Monthly Archives: February 2015

Leaders Eat Last: Why Some Teams Pull Together and Others Don’t

Leaders Eat Last

Citation for Book: Sinek, Simon. Leaders Eat Last: Why Some Teams Pull Together and Others Don’t.  New York, New York: Portfolio/Penguin, 2014

Recommended by: : Jack J. Chen, Marshall B. Ketchum University

Star Rating (1-5): 5

Review: Leaders Eat Last. This sums up leadership behavior. The title of the book is derived from an observation of culture in the US Marines in which the leaders eat last, placing the needs of others above their own, and illustrating that leadership privilege comes at the expense of self-interest. Another corollary example he gives is that leaders provide cover from above; allowing the people on the ground to feel safe. This instills loyalty and drives people to excel in situations.

Writing in an easy to understand manner, Mr. Sineks speaks about leadership from an anthropological voice and utilizes facts and observations to illustrate his points. Much of what is discussed relates to organic attributes (such as empathy, integrity, sense of belonging, teamwork, selfishness, distrust, and trust) and how a leader can be more in tune with these primal elements to foster an environment for a healthier organization. The title of the book resonates with me because I immediately understand it’s anthropological underpinnings. As a parent, I often eat last and provide cover from above to my family and children. As an organizational leader, the challenge will be to live up to this credo.

In this book, the anthropological and primal concept of the Circle of Safety is introduced. Leaders, by reducing the threats people feel inside an organization, allows them to focus more time and energy to protect the organization from external threats and to seize opportunities for the advancing the collective. He gives illustrations on how incentive structures within organizations can penalize employees for behaviors such as cooperation, information sharing, or reaching across the organization to ask for or offer help; behaviors that are necessary for maintaining the Circle of Safety. Mr. Sinek devotes 2 chapters on discussing and illustrating the role of neurotransmitters and molecules (e.g., cortisol, dopamine, endorphins, oxytocin, serotonin) as organic mediators of human behavior, neurocognition, stress, trust, and the Circle of Safety. Mr. Sinek then weaves these organic concepts throughout his book.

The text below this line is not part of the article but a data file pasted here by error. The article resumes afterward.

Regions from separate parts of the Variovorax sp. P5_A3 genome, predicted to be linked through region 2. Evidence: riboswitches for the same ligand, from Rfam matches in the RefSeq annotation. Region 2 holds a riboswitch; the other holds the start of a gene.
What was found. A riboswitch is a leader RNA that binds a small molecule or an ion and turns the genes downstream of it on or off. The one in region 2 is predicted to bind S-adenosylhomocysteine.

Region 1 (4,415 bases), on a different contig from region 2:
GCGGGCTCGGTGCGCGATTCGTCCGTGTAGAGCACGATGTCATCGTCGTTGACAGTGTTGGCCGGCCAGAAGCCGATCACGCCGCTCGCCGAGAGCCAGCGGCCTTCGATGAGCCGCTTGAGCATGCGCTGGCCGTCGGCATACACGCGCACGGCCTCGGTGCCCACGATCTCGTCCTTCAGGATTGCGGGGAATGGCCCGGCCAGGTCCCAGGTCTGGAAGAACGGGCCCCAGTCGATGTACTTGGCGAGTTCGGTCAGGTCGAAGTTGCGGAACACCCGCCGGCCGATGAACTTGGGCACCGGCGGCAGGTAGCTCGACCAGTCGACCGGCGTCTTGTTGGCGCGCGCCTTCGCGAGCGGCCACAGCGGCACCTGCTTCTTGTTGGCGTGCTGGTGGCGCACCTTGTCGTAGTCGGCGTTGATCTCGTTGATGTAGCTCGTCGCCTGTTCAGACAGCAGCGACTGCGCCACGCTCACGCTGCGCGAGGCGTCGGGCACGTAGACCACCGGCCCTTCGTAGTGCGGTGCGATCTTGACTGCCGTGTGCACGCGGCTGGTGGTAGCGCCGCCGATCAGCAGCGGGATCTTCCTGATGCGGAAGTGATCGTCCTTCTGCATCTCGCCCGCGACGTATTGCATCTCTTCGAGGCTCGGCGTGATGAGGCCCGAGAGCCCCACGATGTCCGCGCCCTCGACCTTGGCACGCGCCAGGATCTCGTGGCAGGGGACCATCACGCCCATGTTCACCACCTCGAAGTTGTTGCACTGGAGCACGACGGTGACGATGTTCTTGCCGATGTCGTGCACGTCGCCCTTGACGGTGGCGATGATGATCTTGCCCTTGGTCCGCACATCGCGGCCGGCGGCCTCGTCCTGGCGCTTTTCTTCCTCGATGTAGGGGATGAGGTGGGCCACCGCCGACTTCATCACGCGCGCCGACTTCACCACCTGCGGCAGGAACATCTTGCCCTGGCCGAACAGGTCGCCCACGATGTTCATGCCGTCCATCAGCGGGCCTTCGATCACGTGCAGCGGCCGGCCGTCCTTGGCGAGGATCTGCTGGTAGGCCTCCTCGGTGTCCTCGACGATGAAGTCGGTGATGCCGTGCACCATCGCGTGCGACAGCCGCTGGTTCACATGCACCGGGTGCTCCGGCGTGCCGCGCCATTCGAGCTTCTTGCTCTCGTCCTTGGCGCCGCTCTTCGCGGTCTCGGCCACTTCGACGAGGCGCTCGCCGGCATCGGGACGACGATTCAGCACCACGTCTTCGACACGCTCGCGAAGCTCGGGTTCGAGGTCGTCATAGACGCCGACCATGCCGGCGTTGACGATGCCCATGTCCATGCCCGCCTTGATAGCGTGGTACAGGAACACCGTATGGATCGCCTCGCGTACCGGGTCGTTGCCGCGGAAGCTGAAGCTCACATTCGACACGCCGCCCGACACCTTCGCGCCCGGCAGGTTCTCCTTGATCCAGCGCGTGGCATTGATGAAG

Leadership is about taking responsibility for lives and not numbers. Mr. Sinek believes this and provides corollaries to describe the modern state of business cultures in which the sheer scale of systems has made human lives, resources and services into an abstraction of numerical metrics. He provides a clarion call for managers of metrics to become leaders of people. Values alignment is heavily emphasized. If people have values consistent with the organization and they feel trusted and connected, they will excel.

Mr. Sinek speaks about the role of technology throughout the various “generations” (e.g., Gen X and Y), and how it has allowed the unprecedented “upscaling” of world and certain elements such as acquisitions, economies, performances, and processes. As I reflected, I realized that in the world of education, despite technological advances in instructional tools and delivery, our students’ inherent “learning speed” cannot be scaled up by technology (despite what we or our students think) and that time-tested, traditional methods of andragogy/pedagogy still have a fundamental place in the classroom. My students are someone’s children. Their parents worked hard to give their children an opportunity for a good life and education. As an academician, I have responsibility for that education.

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Filed under Changing Perceptions/Paradigms, Defining Leadership: Theories & Models, Instructor Resources